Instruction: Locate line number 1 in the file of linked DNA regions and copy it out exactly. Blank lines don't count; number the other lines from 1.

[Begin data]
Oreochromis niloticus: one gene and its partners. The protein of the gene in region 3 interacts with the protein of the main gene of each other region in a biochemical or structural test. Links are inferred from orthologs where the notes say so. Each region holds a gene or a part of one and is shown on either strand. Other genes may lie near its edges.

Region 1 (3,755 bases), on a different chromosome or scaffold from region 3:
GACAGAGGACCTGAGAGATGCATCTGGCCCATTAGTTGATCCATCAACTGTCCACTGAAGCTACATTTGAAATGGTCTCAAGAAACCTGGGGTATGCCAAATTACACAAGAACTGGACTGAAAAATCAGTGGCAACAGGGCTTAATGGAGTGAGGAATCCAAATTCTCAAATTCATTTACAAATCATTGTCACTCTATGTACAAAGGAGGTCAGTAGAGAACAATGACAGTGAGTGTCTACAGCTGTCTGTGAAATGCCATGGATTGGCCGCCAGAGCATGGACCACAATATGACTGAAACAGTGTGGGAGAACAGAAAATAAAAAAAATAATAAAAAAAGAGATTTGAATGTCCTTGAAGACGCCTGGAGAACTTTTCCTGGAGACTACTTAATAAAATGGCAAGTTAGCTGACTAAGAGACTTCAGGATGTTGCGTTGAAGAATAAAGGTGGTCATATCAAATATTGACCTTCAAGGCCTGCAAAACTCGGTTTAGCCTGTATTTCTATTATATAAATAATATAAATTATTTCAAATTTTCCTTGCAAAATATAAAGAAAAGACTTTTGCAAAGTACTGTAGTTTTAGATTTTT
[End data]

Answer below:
Oreochromis niloticus: one gene and its partners. The protein of the gene in region 3 interacts with the protein of the main gene of each other region in a biochemical or structural test. Links are inferred from orthologs where the notes say so. Each region holds a gene or a part of one and is shown on either strand. Other genes may lie near its edges.